Diary by Chuck Palahniuk

Author Chuck Palahniuk is always an interesting read. Over the years I have read a handful of his works such as (of course) Fight Club as well as Choke and Survivor. Diary came out in 2003 and has similarities to his other works, but does stand out as one of the more revelatory novels in the Palahnuik cannon.
“It’s so hard to forget pain, but it’s even harder to remember sweetness. We have no scar to show for happiness. We learn so little from peace.”

The book is written, obviously enough, as a diary. Misty Wilmot, a once-aspiring artist is now working as a waitress in a seaside hotel on Waytansea Island, which stands in for a Martha’s Vineyard tragically gone wrong. Her husband is in a coma after an apparent suicide attempt. The book thus opens as a “coma diary” that she is writing to her husband as she wonders if he will ever come out of it. As the book unfolds Misty, and her latent artistic talent, become pawns in a twisted and slightly supernatural conspiracy that threatens not only her husband’s life but hers and many others.

Diary is an odd combination, even for Palahniuk. It is part Choke, part Stephen King’s Misery, mixed with a little bit of Shirley Jackson’s The Lottery. The novel is just hard to classify. On the one hand it fits in the modern horror genre, though the horror is more psychological in nature and like all of Palahniuk’s books there is plenty of dark humor. After reading quite a few of these, I am used to the constant odd educational trivia diversions he takes both to perversely advance the plot as well as satirically poke fun at his own characters. (The first five pages alone have over 15 different scientific words for “fat” and “wrinkle” as Misty describes in detail exactly what her husband looks like after 100 days in a coma.) But while a novel like Choke seemed to rely heavily on this narrative device to tell his story, in Diary something more significant is going on.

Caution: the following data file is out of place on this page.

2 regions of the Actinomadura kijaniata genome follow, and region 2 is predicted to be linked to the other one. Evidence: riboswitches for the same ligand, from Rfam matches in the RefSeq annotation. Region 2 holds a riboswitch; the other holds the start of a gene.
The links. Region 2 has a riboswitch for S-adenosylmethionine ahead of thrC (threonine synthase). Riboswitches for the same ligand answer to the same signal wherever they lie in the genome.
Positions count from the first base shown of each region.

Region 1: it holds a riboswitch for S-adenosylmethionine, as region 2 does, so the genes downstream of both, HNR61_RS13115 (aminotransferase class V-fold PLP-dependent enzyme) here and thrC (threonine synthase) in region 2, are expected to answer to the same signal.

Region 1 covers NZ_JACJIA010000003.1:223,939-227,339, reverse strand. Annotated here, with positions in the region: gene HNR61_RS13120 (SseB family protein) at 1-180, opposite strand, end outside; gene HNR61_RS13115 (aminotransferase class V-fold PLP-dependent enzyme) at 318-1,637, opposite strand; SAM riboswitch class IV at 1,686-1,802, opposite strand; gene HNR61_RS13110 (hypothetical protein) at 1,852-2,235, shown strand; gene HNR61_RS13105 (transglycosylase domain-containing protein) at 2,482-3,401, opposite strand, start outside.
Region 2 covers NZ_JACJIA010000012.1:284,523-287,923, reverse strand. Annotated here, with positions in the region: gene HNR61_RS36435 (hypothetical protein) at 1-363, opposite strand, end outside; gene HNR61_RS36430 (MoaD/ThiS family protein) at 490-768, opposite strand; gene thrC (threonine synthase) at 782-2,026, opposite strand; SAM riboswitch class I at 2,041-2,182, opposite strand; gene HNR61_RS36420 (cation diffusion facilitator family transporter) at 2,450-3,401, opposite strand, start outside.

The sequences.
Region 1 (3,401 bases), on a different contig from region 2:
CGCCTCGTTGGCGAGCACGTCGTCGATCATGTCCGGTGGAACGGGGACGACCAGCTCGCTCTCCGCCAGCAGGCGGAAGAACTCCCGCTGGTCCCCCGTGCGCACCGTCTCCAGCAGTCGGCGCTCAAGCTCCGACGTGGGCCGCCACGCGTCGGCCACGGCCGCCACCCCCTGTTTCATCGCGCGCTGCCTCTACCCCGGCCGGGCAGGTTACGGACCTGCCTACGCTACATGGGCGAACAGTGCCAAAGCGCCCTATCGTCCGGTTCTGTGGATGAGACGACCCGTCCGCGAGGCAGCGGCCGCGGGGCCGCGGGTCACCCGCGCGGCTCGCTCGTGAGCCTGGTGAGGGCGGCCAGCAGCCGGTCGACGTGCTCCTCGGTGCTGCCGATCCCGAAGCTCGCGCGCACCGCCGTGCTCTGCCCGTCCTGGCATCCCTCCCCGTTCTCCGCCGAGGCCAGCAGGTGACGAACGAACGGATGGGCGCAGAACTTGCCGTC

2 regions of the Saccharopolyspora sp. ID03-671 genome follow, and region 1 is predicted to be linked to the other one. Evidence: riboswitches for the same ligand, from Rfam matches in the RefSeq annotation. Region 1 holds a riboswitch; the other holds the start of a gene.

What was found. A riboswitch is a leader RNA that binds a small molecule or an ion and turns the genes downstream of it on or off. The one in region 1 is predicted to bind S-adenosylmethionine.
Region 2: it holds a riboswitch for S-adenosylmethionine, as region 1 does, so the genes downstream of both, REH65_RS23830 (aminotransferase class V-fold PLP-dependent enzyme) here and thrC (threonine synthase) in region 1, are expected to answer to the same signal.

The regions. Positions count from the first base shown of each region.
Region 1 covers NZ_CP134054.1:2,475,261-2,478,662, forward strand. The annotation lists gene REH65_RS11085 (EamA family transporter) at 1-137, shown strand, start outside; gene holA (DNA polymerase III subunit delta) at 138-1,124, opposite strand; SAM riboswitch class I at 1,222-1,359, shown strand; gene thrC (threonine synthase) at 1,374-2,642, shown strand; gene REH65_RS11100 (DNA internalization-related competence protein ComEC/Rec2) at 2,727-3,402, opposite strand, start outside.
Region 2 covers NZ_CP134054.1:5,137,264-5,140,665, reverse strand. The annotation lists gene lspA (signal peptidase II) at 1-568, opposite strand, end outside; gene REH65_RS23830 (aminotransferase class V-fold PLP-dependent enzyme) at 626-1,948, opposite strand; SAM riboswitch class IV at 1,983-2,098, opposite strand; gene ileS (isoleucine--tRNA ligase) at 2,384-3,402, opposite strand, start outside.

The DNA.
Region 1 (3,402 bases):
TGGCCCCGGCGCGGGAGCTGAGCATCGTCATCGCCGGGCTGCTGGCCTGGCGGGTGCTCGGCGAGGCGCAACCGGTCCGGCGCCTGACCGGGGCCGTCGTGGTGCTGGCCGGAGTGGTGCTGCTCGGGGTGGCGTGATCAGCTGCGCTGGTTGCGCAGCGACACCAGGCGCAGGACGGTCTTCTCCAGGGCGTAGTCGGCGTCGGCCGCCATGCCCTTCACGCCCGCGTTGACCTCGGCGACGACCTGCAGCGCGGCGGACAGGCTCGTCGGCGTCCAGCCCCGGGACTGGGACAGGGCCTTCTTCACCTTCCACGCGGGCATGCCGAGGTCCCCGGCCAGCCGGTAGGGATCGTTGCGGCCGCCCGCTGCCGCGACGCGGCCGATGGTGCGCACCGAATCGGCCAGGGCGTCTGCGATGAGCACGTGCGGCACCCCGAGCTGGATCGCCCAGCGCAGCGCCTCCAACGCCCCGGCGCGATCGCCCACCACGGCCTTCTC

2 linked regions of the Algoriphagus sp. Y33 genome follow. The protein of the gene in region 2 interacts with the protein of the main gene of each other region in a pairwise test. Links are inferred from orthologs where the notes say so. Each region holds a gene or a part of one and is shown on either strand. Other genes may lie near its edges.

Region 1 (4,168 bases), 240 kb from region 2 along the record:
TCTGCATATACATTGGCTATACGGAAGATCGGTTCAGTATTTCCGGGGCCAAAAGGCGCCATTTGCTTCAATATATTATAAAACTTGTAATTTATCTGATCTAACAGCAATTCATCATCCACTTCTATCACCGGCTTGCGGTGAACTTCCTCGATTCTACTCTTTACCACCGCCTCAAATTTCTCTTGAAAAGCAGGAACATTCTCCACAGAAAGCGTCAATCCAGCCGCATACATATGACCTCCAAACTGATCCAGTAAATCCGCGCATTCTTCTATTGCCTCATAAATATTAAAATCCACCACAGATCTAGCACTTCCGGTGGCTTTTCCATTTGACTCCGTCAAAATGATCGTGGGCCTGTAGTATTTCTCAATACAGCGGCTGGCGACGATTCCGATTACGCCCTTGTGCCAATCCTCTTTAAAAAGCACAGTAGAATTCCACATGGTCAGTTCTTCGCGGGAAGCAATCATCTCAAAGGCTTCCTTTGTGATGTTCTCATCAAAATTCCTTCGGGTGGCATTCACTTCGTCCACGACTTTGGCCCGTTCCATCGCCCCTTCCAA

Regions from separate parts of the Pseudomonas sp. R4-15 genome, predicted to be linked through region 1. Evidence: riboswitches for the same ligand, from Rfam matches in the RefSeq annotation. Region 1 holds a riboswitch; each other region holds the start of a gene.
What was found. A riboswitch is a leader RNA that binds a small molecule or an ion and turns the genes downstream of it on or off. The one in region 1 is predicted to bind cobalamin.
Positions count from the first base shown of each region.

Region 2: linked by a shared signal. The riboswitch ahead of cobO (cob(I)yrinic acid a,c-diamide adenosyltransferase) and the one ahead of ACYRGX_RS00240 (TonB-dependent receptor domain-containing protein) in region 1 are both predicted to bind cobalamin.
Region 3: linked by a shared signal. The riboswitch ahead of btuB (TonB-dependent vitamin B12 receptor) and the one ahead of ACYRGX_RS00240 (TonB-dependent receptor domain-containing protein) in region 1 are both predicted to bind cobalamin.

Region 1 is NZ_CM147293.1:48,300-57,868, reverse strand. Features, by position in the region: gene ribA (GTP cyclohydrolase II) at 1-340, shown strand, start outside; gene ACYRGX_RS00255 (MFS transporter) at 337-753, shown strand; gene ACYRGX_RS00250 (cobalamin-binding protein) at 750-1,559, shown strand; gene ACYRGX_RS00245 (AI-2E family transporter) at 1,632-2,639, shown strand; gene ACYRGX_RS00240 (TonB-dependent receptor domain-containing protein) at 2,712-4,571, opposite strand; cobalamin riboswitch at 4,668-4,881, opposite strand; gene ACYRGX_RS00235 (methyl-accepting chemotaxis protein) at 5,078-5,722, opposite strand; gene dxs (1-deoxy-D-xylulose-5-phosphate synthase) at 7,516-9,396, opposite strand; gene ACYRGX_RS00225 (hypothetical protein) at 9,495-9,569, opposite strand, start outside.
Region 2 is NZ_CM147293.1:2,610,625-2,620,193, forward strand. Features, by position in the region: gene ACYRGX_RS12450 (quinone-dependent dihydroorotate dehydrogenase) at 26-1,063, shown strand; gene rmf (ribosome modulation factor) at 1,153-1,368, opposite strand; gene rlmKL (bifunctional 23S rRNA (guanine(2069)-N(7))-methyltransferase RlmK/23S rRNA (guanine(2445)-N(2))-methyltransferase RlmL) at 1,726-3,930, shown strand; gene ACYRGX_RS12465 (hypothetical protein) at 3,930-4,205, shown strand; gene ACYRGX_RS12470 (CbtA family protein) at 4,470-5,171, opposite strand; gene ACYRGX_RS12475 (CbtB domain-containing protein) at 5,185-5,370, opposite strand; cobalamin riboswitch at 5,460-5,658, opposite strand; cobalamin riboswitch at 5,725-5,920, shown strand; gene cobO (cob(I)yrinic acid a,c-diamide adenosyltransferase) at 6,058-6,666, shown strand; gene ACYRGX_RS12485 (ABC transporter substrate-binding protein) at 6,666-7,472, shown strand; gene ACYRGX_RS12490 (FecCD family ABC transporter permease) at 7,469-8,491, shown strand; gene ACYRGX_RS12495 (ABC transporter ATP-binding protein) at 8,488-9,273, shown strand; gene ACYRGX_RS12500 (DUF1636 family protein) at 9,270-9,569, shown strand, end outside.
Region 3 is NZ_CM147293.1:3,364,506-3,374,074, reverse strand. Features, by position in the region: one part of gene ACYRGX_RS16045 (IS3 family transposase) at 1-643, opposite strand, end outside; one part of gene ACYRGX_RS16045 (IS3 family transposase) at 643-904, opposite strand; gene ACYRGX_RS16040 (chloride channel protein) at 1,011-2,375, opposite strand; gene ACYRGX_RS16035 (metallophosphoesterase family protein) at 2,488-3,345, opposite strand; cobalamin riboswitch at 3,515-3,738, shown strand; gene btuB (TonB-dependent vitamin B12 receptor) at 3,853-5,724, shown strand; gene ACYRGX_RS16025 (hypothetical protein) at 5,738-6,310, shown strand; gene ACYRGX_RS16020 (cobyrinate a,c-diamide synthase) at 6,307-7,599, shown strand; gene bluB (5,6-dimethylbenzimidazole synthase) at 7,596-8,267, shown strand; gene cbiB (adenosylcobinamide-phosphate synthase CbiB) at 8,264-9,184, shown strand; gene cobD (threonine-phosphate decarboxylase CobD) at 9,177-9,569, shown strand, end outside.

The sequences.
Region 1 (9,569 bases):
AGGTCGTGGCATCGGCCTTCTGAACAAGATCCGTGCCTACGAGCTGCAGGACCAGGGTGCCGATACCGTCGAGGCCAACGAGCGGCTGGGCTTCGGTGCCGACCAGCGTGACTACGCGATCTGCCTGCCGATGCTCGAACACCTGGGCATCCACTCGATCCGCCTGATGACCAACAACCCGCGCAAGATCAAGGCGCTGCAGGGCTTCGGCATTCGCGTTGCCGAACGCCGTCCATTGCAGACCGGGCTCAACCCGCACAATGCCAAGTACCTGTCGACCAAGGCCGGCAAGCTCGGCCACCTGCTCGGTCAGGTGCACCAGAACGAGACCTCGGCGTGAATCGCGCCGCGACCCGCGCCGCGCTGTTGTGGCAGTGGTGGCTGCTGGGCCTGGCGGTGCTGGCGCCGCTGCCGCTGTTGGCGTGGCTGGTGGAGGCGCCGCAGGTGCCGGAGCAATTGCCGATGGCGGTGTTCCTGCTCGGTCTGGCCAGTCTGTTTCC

This novel may actually be better classified as a work of neo-meta-fiction. Certainly the fictional blind-leads and dead-end plot contrivances give the reader a solid mental workout. There is no subtlety in Palahniuk’s writing here. His words seem to dig into the reader, more often than not borrowing their way right under your skin. In telling the story of a once-ambitious artist and her struggle with the very concept of art, whether suffering is a prerequisite, whether you can ever create something that matters, one can almost hear the author himself grasping at what it all means.

“Any time some well-meaning person forces you to demonstrate you have no talent and rubs your nose in the fact you’re a failure at the only dream you ever had, take another drink.”

In the end what Palahnuik seems to say is that all we ever create is what we already are and therefore the struggle is meaningless. Diary appropriately references Plato’s Cave. It is here where all we see are our own shadows. We never see others for what they actually are; instead we only see aspects of ourselves reflected in others. We see what we want to see, which is of course only ourselves, for it is all a self portrait, a diary.